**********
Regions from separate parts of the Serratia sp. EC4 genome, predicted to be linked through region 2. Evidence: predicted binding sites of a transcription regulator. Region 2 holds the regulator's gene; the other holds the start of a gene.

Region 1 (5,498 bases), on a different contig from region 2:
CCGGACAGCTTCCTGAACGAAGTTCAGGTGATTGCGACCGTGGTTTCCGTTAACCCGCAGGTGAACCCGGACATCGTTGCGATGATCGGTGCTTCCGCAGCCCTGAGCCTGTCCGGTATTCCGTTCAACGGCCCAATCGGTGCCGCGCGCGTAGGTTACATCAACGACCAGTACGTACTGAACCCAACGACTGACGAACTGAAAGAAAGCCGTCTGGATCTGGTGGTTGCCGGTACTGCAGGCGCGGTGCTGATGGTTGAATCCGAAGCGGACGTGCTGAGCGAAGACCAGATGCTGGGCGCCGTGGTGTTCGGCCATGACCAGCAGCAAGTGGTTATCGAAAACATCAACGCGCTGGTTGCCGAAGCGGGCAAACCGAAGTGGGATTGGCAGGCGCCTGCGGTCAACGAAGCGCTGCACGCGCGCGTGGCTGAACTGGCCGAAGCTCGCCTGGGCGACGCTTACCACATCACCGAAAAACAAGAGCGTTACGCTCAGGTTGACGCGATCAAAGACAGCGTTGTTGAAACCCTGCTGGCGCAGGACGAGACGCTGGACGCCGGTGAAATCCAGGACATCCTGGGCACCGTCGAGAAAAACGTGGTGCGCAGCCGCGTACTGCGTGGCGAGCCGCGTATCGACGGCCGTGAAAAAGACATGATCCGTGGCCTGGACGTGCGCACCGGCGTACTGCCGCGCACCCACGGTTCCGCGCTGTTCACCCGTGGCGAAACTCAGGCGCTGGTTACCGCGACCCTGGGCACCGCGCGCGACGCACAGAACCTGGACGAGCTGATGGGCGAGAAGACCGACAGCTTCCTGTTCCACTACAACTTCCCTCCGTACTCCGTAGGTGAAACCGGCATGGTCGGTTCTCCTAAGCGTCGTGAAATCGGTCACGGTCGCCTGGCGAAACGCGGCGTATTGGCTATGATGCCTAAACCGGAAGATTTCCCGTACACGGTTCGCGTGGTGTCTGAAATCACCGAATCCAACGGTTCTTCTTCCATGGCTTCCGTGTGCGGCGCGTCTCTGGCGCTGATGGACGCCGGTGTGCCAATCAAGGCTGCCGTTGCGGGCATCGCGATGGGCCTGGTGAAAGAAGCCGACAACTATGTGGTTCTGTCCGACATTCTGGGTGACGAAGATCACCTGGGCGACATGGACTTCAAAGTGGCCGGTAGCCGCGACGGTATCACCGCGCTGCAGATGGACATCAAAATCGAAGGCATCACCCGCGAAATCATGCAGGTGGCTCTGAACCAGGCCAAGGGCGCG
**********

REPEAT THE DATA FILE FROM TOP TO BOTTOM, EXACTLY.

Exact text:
Regions from separate parts of the Serratia sp. EC4 genome, predicted to be linked through region 2. Evidence: predicted binding sites of a transcription regulator. Region 2 holds the regulator's gene; the other holds the start of a gene.

Region 1 (5,498 bases), on a different contig from region 2:
CCGGACAGCTTCCTGAACGAAGTTCAGGTGATTGCGACCGTGGTTTCCGTTAACCCGCAGGTGAACCCGGACATCGTTGCGATGATCGGTGCTTCCGCAGCCCTGAGCCTGTCCGGTATTCCGTTCAACGGCCCAATCGGTGCCGCGCGCGTAGGTTACATCAACGACCAGTACGTACTGAACCCAACGACTGACGAACTGAAAGAAAGCCGTCTGGATCTGGTGGTTGCCGGTACTGCAGGCGCGGTGCTGATGGTTGAATCCGAAGCGGACGTGCTGAGCGAAGACCAGATGCTGGGCGCCGTGGTGTTCGGCCATGACCAGCAGCAAGTGGTTATCGAAAACATCAACGCGCTGGTTGCCGAAGCGGGCAAACCGAAGTGGGATTGGCAGGCGCCTGCGGTCAACGAAGCGCTGCACGCGCGCGTGGCTGAACTGGCCGAAGCTCGCCTGGGCGACGCTTACCACATCACCGAAAAACAAGAGCGTTACGCTCAGGTTGACGCGATCAAAGACAGCGTTGTTGAAACCCTGCTGGCGCAGGACGAGACGCTGGACGCCGGTGAAATCCAGGACATCCTGGGCACCGTCGAGAAAAACGTGGTGCGCAGCCGCGTACTGCGTGGCGAGCCGCGTATCGACGGCCGTGAAAAAGACATGATCCGTGGCCTGGACGTGCGCACCGGCGTACTGCCGCGCACCCACGGTTCCGCGCTGTTCACCCGTGGCGAAACTCAGGCGCTGGTTACCGCGACCCTGGGCACCGCGCGCGACGCACAGAACCTGGACGAGCTGATGGGCGAGAAGACCGACAGCTTCCTGTTCCACTACAACTTCCCTCCGTACTCCGTAGGTGAAACCGGCATGGTCGGTTCTCCTAAGCGTCGTGAAATCGGTCACGGTCGCCTGGCGAAACGCGGCGTATTGGCTATGATGCCTAAACCGGAAGATTTCCCGTACACGGTTCGCGTGGTGTCTGAAATCACCGAATCCAACGGTTCTTCTTCCATGGCTTCCGTGTGCGGCGCGTCTCTGGCGCTGATGGACGCCGGTGTGCCAATCAAGGCTGCCGTTGCGGGCATCGCGATGGGCCTGGTGAAAGAAGCCGACAACTATGTGGTTCTGTCCGACATTCTGGGTGACGAAGATCACCTGGGCGACATGGACTTCAAAGTGGCCGGTAGCCGCGACGGTATCACCGCGCTGCAGATGGACATCAAAATCGAAGGCATCACCCGCGAAATCATGCAGGTGGCTCTGAACCAGGCCAAGGGCGCG